We have concerns regarding the inclusion of all shunt patients in the high-risk category. In a prospective study by Ibañez and colleagues, hydrocephalus treated with shunt insertion was found to be an independent risk factor for an acute intracranial lesion, with two out of five patients with mild head injury having positive CT scans [5]. Given the literature, altered cerebral spinal fluid dynamics, and higher prevalence of chronic subdural hematomas and hygromas in these patients, we agree that these patients should be investigated with neuroimaging after trauma. If one follows the algorithm proposed by Unden and colleagues, even after normal neuroimaging, these patients are admitted for 24 hours with close neuromonitoring. Four cases of minor head trauma resulting in shunt complications in adults have been reported and all cases have presented in a delayed fashion [68]. Sternbach reported the case of a 62-year-old woman who developed an acute subdural hematoma two days after mild head trauma, and her imaging suggested shunt overdrainage [7]. Gurer and colleagues reported a similar case of a 65-year-old woman who deteriorated 72 hours after a mild head injury [8]. An initial CT scan of her head was negative, but 72 hours later the CT demonstrated bilateral subdural hematomas. From the pediatric literature, a prospective observational cohort study found no difference in the incidence of clinically important traumatic brain injuries in children with and without ventricular shunts, 0.9% and 1% respectively [9]. In addition, the one child with a shunt who required neurosurgical intervention had a known chronic subdural hematoma. Blunt trauma to the shunt valve and/or tubing may result in shunt dysfunction or disconnection, but symptoms usually appear days following the incident. We acknowledge that the proportion of patients with mild head trauma and ventricular shunts will be small, and likely this recommendation will have minimal effect on health care resources, however, the effect on the individual patients should be taken into consideration. In addition, admitting these patients for 24 hours of observation may not result in earlier detection of intracranial pathology, as reported complications following mild head trauma have occurred outside this window.

Based on the Scandinavian guidelines, admission is recommended for all patients receiving anticoagulation. It is not our current practice to admit patients on anticoagulation who are neurologically intact with normal CT imaging. In a prospective study of 768 patients with a head injury who were on warfarin, four patients (0.6%) had delayed intracranial hemorrhage (days 1 to 7), resulting in two deaths [10]. If these patients were observed for 24 hours, only one of the delayed hemorrhages would have occurred during admission. A retrospective review found a similar rate of delayed hemorrhage in patients on warfarin of 1%, none of which were clinically significant [11]. Given this information, it is likely reasonable to discharge a reliable patient on anticoagulation after a normal CT scan.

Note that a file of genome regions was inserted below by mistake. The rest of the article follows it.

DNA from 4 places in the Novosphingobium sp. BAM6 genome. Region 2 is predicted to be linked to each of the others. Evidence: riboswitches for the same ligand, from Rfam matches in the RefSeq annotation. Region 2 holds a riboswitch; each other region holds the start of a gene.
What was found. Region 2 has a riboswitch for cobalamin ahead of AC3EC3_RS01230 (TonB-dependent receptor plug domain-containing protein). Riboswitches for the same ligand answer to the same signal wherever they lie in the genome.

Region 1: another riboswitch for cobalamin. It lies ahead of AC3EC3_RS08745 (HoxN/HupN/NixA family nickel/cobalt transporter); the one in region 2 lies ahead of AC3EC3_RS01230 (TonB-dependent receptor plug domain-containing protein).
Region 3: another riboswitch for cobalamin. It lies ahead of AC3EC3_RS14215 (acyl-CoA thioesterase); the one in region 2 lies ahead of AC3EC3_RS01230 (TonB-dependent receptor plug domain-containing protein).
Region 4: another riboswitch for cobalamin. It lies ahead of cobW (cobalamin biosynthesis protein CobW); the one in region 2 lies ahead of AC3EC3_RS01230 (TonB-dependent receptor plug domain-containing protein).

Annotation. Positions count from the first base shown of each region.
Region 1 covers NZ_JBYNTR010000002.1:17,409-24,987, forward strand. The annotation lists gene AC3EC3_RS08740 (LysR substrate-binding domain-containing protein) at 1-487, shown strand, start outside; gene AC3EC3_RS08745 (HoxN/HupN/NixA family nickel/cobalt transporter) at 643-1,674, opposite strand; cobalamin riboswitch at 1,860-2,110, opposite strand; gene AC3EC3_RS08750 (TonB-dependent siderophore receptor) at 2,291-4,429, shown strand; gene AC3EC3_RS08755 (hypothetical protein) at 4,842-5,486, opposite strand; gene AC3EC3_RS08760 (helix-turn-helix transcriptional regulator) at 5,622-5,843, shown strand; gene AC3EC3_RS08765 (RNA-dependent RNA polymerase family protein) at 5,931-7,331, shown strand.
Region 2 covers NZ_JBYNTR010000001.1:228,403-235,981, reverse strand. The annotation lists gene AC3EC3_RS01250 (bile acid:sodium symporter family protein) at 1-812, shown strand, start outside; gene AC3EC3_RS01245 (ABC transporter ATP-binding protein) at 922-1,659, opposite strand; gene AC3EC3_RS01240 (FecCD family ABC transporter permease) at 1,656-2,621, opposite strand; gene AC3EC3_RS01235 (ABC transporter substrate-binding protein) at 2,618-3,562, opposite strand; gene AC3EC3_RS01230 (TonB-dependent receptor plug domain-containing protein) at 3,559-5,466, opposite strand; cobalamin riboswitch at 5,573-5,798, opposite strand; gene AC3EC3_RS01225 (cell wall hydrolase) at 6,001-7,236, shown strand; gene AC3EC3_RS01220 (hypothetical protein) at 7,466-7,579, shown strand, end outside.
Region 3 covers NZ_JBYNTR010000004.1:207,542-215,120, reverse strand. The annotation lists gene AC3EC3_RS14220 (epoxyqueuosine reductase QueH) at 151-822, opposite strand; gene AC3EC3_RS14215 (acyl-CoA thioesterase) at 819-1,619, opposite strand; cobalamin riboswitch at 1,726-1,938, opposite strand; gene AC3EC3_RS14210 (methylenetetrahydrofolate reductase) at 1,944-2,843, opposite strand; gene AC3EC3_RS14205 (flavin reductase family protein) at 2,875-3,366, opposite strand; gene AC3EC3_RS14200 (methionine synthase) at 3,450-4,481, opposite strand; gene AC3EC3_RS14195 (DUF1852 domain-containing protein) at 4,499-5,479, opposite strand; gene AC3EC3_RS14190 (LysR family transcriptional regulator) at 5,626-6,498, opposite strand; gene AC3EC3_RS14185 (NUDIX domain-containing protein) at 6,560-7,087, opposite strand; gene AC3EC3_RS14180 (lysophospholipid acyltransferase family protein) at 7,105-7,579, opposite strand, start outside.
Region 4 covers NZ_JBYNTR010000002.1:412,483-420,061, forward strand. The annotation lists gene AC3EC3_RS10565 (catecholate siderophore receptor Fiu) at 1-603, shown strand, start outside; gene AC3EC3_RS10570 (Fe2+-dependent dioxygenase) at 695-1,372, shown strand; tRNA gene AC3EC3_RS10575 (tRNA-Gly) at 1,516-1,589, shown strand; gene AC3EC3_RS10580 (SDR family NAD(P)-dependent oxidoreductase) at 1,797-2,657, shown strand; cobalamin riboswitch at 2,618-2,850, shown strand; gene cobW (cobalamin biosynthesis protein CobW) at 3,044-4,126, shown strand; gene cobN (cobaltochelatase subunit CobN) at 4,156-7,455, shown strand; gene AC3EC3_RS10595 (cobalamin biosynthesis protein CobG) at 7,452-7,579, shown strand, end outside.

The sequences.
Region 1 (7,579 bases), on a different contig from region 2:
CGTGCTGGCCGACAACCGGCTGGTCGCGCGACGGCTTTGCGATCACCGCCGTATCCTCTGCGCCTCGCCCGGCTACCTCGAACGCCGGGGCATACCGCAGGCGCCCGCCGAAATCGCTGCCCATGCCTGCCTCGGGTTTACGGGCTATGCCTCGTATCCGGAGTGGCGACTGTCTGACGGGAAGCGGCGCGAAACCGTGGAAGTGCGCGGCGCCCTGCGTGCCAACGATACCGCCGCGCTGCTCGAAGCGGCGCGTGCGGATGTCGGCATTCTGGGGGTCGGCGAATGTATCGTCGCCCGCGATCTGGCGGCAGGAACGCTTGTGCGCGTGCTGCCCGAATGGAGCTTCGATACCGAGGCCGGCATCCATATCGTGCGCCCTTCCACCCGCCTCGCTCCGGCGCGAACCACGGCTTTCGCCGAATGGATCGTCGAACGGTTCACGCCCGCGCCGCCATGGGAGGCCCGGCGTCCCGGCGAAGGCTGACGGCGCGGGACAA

Unden and colleagues have provided a comprehensive management algorithm for patients with minimal, mild and moderate head injury. As the authors acknowledge, external validation of these guidelines is necessary before widespread implementation could be considered. The admission guidelines and monitoring routines suggested by the authors are very conservative and may not be feasible in some medical centers struggling with finite health care resources. Additional research is needed to determine the risk of delayed intracranial pathology in patients with risk factors such as shunt-treated hydrocephalus or anticoagulation but normal initial CT imaging.



computed tomography.


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Correspondence to Carolyn M Benson.

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CB and BY drafted and revised the manuscript. Both authors have read and approved the final manuscript.

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Benson, C.M., Young, G.B. New guidelines for the initial management of head injury. BMC Med 11, 51 (2013).